Saturday, April 11, 2009

Senegalese Poet Amadou Lamine Sall

Shakespeare and Company Bookstore, Paris

Amadou Lamine Sall

A recent Newsweek article asks, "Is poetry dying?" Perhaps not in Paris. Our final night in Paris, March 20, while four members of our travel group took a boat trip on the Seine, five of us attended a reading at Shakespeare and Company Bookstore by Senegalese poet Amadou Lamine Sall. His English translator Jim Haenlin was there to read the translation first, followed by Sall's subsequent reading in the original French. Given that this historic bookstore sells books only in English, the audience consisted largely of English speakers. The reading was held in a small, crowded upstairs room. I was seated next to a window which offered me a gorgeous view across the Seine of the illuminated Notre Dame Cathedral. After the reading there was a Q and A session, followed by wine, cheese, and crackers. I spoke to the writer briefly, telling him that his mentor, the Leopold Sedar Senghor (a former president of Senegal and its most famous poet, who died in 2001) was a great favorite of mine when I discovered West African poetry in the sixties. From the reading, we proceeded to our final French dinner together as a group. It was a fine way to conclude our nine days in France.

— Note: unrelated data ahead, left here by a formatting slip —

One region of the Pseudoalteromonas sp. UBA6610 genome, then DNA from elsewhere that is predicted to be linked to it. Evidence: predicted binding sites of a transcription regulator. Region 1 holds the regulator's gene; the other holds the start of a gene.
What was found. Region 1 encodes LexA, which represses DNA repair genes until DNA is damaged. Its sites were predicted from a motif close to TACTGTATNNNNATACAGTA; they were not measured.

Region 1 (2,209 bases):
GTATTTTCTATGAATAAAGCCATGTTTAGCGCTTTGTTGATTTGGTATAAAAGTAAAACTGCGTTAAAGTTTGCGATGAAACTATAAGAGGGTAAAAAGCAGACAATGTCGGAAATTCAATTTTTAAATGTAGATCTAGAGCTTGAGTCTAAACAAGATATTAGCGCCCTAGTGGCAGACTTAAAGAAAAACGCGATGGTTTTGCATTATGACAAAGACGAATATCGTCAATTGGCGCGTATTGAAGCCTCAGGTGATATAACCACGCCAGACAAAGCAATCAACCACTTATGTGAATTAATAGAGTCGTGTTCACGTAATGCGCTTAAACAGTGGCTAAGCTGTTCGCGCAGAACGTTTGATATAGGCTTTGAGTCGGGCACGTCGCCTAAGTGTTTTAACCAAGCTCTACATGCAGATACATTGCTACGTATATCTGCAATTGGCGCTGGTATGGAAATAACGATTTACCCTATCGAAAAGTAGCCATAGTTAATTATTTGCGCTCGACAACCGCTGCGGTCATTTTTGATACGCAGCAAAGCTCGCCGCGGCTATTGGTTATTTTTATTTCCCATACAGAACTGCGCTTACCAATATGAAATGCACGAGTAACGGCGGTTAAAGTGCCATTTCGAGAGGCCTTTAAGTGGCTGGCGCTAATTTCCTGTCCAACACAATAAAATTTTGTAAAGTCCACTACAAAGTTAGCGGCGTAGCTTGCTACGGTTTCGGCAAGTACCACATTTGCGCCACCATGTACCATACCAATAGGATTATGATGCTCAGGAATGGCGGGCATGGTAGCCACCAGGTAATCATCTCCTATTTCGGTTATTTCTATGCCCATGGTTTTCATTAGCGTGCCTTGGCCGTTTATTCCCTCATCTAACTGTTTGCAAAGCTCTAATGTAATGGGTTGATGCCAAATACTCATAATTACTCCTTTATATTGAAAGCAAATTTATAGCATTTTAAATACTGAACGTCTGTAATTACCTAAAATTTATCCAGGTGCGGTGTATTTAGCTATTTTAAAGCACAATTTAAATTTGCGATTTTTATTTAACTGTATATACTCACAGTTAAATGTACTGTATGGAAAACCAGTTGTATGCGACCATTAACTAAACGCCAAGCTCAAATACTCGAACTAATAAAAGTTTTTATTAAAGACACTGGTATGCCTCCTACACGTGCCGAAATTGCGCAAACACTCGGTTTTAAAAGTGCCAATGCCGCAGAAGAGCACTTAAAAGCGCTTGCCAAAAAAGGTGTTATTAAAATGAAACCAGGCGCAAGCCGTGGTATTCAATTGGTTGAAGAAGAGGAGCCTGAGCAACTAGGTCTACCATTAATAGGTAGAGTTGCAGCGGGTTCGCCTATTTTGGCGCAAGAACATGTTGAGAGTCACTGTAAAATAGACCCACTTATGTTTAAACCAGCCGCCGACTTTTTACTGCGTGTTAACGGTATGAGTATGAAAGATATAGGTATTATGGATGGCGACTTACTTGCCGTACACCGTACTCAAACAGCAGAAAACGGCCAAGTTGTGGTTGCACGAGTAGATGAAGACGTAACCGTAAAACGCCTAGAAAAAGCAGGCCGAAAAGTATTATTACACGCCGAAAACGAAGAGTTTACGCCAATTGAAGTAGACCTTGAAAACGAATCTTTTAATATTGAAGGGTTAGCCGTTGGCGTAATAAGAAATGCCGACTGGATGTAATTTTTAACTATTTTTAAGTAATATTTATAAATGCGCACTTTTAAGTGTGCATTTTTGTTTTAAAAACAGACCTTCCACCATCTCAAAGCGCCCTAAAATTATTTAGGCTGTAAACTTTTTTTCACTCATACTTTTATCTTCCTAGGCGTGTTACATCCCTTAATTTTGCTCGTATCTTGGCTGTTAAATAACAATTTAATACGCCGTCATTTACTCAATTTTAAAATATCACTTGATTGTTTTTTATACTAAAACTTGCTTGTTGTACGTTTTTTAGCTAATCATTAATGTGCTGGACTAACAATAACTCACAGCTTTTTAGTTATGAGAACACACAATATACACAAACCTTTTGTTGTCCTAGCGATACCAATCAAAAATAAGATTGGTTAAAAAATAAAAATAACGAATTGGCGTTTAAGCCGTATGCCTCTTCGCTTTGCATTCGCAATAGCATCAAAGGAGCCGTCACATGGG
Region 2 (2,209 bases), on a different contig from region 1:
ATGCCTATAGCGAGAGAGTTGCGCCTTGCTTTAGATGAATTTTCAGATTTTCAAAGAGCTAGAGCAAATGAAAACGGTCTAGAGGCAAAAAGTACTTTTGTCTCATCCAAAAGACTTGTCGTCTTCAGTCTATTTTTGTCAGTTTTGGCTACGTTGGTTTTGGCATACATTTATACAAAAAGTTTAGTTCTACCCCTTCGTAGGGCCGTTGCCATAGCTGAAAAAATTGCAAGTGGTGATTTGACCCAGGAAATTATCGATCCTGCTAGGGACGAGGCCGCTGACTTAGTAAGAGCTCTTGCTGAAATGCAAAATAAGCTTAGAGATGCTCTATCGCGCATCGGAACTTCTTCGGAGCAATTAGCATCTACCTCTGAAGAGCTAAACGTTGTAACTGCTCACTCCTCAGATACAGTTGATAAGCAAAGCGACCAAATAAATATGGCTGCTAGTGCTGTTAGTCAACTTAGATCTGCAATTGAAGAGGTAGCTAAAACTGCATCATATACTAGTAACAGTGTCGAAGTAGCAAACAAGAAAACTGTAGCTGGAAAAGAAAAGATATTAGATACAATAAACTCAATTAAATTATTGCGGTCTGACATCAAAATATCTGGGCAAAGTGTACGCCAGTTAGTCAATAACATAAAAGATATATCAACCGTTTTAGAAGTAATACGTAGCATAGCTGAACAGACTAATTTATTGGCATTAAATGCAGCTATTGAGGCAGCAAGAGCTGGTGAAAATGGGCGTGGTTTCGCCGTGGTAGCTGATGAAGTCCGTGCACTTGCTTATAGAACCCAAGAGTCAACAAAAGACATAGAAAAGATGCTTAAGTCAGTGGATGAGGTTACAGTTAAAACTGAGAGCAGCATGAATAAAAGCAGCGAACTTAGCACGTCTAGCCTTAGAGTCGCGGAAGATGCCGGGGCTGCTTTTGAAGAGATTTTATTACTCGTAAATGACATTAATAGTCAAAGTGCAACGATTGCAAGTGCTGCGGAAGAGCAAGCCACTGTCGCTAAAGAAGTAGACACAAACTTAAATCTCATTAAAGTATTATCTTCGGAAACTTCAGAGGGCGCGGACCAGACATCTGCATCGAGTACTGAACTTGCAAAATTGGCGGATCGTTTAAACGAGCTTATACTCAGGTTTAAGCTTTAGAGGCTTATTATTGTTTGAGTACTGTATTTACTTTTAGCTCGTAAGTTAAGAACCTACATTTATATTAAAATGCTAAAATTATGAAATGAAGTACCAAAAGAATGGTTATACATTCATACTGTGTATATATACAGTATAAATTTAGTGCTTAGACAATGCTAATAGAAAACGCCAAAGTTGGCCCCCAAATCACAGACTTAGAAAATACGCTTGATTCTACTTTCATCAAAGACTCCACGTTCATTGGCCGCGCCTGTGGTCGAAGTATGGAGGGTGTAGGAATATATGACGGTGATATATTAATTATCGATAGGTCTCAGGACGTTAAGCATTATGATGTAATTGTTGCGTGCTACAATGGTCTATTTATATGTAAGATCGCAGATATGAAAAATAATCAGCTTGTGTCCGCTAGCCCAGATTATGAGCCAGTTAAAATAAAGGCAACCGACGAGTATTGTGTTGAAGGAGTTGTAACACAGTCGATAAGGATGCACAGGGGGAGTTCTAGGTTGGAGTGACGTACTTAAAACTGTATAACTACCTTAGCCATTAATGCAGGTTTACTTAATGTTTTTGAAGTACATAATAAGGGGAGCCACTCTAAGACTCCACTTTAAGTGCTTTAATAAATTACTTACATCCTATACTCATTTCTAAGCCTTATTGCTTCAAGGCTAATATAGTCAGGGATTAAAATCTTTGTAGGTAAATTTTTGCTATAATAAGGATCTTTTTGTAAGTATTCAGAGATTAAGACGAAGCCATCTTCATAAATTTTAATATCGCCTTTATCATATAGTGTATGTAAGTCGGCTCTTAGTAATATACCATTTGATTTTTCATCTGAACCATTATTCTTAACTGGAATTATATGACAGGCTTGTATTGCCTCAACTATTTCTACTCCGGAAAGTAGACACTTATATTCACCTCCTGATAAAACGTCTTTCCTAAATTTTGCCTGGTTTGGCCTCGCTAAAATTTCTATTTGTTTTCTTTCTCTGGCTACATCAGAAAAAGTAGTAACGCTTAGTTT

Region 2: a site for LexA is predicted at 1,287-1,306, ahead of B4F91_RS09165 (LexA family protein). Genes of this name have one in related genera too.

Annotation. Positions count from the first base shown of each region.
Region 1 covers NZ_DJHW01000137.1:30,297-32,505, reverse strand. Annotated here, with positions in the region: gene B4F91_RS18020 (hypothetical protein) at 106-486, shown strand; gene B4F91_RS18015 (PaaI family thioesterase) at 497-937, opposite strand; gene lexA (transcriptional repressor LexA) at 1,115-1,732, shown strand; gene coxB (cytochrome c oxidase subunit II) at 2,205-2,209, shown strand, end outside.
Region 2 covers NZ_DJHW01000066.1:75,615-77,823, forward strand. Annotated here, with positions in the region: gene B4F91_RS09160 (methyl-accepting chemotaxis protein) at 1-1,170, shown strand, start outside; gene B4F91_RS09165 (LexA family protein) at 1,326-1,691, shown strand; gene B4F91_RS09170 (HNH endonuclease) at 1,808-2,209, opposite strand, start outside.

"Wild Veins," a sample of the poet's work, translated by Jim Haenlin
My colleague and fellow traveler Pamela showed me a recent article on the bookstore and its distinguished history.

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